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There are several qualities that have hurt the overall portrayal of women in comics and several suggestions from the interwebs and myself that I think could help further equality in comics. That’s what this new series, “Women in Comics: Do the Super Ladies Need Saving?” is all about. Inspired from a Gender Studies inquiry project and a “Gender and Comics” survey I created a couple of weeks back, this series will take an indepth look at women’s portrayal in comics. It was originally going to be one feature, but after hitting almost 4,000 words I thought people were much more likely to stay awake if I made it into multiple parts.
If there’s a particular topic you’d like me to talk about, let me know! I already have a lot planned including the way women in comics look, the way they dress, how women of race and other ethnicities are treated in comics, how women in comics are abused and I’ll be listing some empowering women in comics. But today, it’s all about how women seem to pose as if they’re going to be in a centerfold spread.
For most of the examples I’m going to be using the two mainstream comic book companies Marvel and DC Comics. Independents and other publishers like Image Comics and Dynamite Entertainment have their problems too, but the “Big Two” are the comics that are most widely read, meaning they have a huge impact when it comes to how women are portrayed in comics. These examples are also not limited to just superpowered heroines but also non-superpowered beings and villains.
Please check out the first two parts of “Women in Comics: Do the Super Ladies Need Saving?”
Part 2 – Victoria Secret-esque Styles
What’s so bad about a broken back?
Women’s poses in comic books are often mocked and yes, they mostly look ridiculous. There are several nonsensical poses women are put it and while it’s to make them look seductive when in reality it makes their anatomy look more anatomically incorrect and hilarious. It’s good for a laugh but this juvenile stunt shouldn’t spread like wild fire onto almost every comic book cover featuring a woman and, even worse, in the comic’s pages.
There are several poses which I’ve mostly had to nickname myself that are almost always reserved for women:
Dainty feet. Artists seem to have a fetish for showing off women’s legs. Often in odd, almost Ballerina like gestures that would be impossible for a real person to pose in for more than a couple of minutes without having them topple over.
Even comic book women who are sitting aren’t safe from a weird leg placement.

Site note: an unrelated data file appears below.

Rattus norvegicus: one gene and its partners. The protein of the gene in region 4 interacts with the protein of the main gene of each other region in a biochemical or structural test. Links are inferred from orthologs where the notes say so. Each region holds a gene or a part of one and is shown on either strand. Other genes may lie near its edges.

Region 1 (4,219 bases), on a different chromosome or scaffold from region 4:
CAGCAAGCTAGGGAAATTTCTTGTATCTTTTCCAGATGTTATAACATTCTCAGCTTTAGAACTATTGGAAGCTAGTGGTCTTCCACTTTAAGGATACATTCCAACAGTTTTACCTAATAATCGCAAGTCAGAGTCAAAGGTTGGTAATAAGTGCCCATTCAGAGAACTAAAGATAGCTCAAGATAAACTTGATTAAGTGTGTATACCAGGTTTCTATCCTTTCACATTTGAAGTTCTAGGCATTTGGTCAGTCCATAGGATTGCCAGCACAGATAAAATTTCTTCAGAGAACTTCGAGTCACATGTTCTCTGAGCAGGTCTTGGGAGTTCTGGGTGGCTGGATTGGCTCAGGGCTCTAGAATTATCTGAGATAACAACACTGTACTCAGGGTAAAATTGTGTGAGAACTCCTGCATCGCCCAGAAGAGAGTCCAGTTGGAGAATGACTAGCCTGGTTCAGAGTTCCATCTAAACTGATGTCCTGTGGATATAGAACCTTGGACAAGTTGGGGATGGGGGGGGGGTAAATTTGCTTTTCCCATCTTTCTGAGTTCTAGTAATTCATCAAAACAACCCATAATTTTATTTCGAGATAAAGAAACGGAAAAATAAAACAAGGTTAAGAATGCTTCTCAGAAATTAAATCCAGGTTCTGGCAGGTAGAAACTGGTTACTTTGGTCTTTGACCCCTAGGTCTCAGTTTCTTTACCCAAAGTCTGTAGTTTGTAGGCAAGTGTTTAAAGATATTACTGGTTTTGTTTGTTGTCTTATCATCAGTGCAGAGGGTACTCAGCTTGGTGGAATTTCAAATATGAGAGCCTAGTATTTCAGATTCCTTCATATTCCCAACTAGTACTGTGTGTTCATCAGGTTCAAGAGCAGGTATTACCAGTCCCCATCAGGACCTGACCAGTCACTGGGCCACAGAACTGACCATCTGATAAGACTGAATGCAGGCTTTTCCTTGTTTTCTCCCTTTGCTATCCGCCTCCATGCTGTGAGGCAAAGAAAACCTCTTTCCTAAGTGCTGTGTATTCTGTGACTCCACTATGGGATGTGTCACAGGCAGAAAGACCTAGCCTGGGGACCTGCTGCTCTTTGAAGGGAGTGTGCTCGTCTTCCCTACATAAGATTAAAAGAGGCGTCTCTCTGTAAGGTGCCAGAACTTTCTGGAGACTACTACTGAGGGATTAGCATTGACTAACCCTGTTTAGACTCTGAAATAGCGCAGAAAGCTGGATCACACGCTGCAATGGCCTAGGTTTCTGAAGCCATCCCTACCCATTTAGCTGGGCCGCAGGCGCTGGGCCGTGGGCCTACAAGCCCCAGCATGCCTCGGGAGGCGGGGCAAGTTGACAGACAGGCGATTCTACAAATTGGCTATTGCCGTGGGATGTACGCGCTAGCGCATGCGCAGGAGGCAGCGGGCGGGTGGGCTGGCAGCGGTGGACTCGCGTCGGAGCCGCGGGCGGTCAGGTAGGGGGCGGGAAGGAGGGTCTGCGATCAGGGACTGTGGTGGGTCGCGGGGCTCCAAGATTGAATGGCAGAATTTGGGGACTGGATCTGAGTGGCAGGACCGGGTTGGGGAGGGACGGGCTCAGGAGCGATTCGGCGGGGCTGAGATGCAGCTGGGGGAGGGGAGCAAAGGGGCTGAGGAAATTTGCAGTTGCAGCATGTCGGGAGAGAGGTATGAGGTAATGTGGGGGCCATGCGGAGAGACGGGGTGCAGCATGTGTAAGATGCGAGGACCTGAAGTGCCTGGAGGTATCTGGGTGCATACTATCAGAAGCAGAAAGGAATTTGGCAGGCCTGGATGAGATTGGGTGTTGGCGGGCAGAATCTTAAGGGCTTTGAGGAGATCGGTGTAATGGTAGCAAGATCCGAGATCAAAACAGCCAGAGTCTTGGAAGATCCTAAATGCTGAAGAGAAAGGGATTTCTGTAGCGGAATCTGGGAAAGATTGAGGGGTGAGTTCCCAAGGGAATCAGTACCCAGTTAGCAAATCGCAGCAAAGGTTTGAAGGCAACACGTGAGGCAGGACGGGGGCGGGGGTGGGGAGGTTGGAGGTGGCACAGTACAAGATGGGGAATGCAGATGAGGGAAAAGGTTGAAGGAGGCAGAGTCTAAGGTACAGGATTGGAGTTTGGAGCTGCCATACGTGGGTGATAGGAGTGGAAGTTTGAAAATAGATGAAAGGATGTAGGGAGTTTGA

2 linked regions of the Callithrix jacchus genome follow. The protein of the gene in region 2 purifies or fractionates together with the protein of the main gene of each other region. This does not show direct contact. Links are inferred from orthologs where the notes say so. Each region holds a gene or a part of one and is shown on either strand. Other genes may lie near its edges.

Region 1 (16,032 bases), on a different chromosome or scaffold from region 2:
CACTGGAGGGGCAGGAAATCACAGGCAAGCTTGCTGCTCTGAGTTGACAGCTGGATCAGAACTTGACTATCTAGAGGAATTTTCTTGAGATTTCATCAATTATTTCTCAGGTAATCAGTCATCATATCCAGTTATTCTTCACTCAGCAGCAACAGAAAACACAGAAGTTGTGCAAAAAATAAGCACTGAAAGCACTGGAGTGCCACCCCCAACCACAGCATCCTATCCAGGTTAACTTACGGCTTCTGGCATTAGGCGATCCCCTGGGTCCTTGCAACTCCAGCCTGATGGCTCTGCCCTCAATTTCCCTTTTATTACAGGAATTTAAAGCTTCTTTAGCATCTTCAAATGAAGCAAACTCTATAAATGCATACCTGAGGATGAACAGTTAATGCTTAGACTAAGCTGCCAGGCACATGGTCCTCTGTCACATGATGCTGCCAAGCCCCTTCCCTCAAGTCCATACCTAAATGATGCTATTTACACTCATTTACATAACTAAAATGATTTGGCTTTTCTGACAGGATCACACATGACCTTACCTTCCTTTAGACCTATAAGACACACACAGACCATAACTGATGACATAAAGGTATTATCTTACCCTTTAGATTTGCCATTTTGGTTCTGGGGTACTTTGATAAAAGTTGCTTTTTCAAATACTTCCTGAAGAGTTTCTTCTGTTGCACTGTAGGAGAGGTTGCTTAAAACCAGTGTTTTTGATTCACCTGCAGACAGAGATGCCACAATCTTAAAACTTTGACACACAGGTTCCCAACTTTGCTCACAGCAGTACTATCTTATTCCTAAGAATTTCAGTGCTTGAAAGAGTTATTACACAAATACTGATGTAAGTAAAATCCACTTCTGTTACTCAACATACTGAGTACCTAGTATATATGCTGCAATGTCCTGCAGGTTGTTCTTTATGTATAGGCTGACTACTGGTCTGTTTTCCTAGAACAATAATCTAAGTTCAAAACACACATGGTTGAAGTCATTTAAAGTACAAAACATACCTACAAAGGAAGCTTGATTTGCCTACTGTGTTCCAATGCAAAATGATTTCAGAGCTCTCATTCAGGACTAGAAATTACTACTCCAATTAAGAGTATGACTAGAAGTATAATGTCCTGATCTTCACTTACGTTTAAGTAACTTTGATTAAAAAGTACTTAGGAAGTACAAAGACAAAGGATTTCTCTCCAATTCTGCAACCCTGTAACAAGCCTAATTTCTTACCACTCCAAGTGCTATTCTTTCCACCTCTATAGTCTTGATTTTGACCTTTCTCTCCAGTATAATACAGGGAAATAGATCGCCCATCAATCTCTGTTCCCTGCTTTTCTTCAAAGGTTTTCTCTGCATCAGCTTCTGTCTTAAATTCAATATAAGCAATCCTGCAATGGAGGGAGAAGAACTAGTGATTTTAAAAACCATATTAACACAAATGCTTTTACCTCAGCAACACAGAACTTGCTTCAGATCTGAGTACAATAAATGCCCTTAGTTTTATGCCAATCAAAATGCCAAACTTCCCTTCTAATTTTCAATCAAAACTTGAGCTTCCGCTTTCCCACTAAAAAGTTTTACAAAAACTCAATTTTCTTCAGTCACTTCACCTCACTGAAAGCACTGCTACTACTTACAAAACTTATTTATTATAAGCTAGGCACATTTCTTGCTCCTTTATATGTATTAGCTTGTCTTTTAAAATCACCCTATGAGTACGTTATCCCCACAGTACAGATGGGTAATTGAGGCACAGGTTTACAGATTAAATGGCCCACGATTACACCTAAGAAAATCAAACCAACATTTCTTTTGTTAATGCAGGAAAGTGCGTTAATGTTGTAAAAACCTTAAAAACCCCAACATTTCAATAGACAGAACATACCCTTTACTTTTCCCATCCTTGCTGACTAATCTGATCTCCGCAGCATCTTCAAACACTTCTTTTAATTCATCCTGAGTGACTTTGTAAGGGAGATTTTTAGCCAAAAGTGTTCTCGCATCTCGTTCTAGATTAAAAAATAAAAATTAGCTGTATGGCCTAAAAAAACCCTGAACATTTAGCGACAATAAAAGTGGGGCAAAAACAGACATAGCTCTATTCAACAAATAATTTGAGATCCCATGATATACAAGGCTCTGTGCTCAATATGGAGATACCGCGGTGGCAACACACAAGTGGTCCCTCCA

Arm rest. Female characters seem to love to run their hands through their hair like they’re stretching.
Sometimes only one hand is used. Check out this picture of Catwoman where, to add to her one-handed pat on her own head she’s lying down with her feet outstretched, perfectly melding the arm rest with the lazy cat pose which consists of a comic book women posed while lying on her back or sometimes her front outstretched.
These poses are nowhere near as repetitive as the next position, which already has a name so I don’t have to give it a crummy nickname.
The biggest face-palmer is what’s been dubbed by fans as the “brokeback.” You know you’re a popular pose when you have your own moniker. The brokeback is when female comic book characters are twisted in such a way that you can see both their boobs and their butt – meaning they’d need a “broken back” to pull off the pose. An infamous example is the original cover of Catwoman #0 which earned a place on my list of the “Top 11 Worst Comic Book Covers of 2012.”
But why is this a problem? The poses are just ridiculous and while they can make you laugh the fact that it infects good titles and makes it harder for people to take comic books as a serious medium with a fair portrayal of men and women can make this growing phoenomenon a problem. It’s usually on covers, and the first impression a person has of a comic shouldn’t be a mocking laugh if it’s a serious work (not that Catwoman #0 is very serious). It can also take you out of the story if a character seems to be posing for the non-existant camera man right off the panel.
I think the simplest way to address ridiculous poses has already been put into place with something called “The Hawkeye Initiative.” The Hawkeye Initiative is an initiative that takes a humorous look at just how demeaning these poses are by substituting the female heroines for the male hero Hawkeye. The results are often chuckling. Hawkeye has posed like fan favorites Mary Jane, Wonder Woman and Catwoman. Even Captain America has joined in on the action!
Please let me know what you think about how women pose in comics. Is this really a problem? Should women’s backs be “broken” for titilation? Share your respectful thoughts in the comments below.